If you’re the type that obsess over the restaurant’s strategy with their leftovers when you’re supposed to be enjoying your dinner, you would be relieved to know that an application designed just for that is scheduled to launch next March!
Founded by the Egyptian entrepreneur Menna Shahin, Tekeya application is meant to organize the excess food, food deals, and food offers by connecting food providers to consumers.
“Seeing the amount of food we are wasting in Egypt, we believe that tackling the problem of food loss and food waste is a combination of doing well as a company and doing good for society,” says Menna.
For food providers, Tekeya will create a platform to upload their excess food with its details, sell it at a reduced price and hence target a new category of customers. It will also give them the chance to donate to charity organizations at no cost. It’s a win-win since customers from different social classes can enjoy a meal with a reduced price, and still protect the environment from organic waste. To ensure the quality of the excess food, providers are required to submit the storage conditions and the expiry dates of their products.
“Our application might be one of the first stepping stones against Food Waste for Egypt, leveraging on the technological and communication solutions of our time,” Menna adds.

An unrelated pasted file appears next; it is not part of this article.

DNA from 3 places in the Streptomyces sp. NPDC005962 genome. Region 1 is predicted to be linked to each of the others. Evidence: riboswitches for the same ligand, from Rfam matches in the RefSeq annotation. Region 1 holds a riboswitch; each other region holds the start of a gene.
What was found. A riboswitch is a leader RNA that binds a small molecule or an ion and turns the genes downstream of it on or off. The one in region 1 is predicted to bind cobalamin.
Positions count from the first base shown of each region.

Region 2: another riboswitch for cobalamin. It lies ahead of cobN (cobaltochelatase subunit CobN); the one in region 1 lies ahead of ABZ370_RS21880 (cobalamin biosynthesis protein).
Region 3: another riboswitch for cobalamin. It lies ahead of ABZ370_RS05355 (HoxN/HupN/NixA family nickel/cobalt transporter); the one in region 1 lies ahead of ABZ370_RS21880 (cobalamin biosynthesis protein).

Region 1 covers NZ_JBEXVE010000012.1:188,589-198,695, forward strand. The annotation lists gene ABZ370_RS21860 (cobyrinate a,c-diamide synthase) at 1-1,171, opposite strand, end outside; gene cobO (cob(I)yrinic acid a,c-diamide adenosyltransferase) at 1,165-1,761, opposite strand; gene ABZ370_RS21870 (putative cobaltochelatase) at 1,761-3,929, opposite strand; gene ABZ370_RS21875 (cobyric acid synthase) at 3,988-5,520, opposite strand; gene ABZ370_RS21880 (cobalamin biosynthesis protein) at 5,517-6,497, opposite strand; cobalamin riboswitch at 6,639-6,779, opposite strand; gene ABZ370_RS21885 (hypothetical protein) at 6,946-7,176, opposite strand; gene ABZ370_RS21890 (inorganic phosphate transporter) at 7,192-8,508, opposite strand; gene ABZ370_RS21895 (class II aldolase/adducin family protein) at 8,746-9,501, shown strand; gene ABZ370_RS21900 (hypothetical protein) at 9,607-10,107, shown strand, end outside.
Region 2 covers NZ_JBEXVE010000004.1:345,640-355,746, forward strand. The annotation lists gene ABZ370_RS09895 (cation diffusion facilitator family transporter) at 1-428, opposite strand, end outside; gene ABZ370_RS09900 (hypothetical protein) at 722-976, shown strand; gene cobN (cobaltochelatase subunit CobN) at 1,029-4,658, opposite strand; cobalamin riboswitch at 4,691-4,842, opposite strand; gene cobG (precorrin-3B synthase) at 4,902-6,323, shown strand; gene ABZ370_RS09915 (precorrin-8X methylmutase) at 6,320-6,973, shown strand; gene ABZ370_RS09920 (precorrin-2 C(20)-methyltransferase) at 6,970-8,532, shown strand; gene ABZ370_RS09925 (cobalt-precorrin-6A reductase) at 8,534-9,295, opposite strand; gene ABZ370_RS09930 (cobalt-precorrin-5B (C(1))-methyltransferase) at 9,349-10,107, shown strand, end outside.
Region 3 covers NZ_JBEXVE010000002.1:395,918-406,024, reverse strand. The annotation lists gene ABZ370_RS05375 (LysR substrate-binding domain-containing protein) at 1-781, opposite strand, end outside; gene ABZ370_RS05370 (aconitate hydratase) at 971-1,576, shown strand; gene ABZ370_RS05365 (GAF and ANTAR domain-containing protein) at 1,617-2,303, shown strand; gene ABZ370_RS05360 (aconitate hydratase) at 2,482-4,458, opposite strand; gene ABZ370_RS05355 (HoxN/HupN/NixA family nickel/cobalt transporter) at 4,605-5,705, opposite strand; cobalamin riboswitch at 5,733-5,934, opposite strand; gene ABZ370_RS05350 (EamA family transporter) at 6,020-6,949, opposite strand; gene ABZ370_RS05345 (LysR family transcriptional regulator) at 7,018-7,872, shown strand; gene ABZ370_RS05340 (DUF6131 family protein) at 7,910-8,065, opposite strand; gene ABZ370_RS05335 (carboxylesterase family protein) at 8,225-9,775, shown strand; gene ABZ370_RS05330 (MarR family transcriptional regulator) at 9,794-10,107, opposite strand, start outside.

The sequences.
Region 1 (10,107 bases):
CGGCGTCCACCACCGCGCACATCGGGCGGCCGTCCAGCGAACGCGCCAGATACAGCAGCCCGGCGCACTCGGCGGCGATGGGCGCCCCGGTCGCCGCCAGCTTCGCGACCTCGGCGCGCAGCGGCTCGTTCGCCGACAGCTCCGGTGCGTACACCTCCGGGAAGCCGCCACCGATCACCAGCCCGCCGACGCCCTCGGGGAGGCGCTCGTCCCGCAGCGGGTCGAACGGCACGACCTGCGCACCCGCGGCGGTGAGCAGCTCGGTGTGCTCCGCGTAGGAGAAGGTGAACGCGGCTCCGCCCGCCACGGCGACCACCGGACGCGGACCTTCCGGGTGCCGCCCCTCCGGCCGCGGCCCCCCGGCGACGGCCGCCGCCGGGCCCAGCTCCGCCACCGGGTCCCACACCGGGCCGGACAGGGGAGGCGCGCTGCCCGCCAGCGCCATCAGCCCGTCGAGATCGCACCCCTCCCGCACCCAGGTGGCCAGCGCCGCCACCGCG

According to the World Bank, Egypt rated 27.8% on poverty in 2015 while the Egyptian Food Bank rated 42.4% on average food loss in 2011, which is indeed ironic. Menna explains that the issue of excess food is a global problem that has to be tackled holistically from different perspectives either economic, behavioral or cultural. “Egypt lands in the top 20 of food wasters on a worldwide scale, with 73 kg per person annually,” she adds.
The food problem in Egypt is better understood through examining the food value chain which explains the stages of food production from cultivation to distribution, as Menna illustrates. According to her, the problems occur when loss of food happens either in the cultivation or the distribution parts. “At this stage of our company’s lifecycle, we decided to tackle the food waste problem first by creating an easy accessible market place for both retailers and consumers and in parallel drawing more attention to the overall problem before moving into food loss,” she adds.
Despite the thoughtful cause, Menna was worried about people’s reaction to the new idea and their adaptation with technology. Yet, the motivated lady aspired for an established future for her application to become a world leading platform that brings together all stakeholders involved across the food value chain, from public institutions, NGOs, charity organizations to privately held businesses, towards a more sustainable society. She is also hoping to collaborate with FAO in Egypt on their initiatives to reduce food waste.
However, Menna believes more efforts need to be done at the global scale to address the issue of food waste.
“We believe that connecting different parties along the food value chain will bring Egypt closer to a fundamental solution. For Tekeya, it means contributing by doing well as a business and doing good for society,” she states.
Tekeya has already been contacting food providers, and they are thrilled with the idea. It’s just a matter of time before we can all finally use it!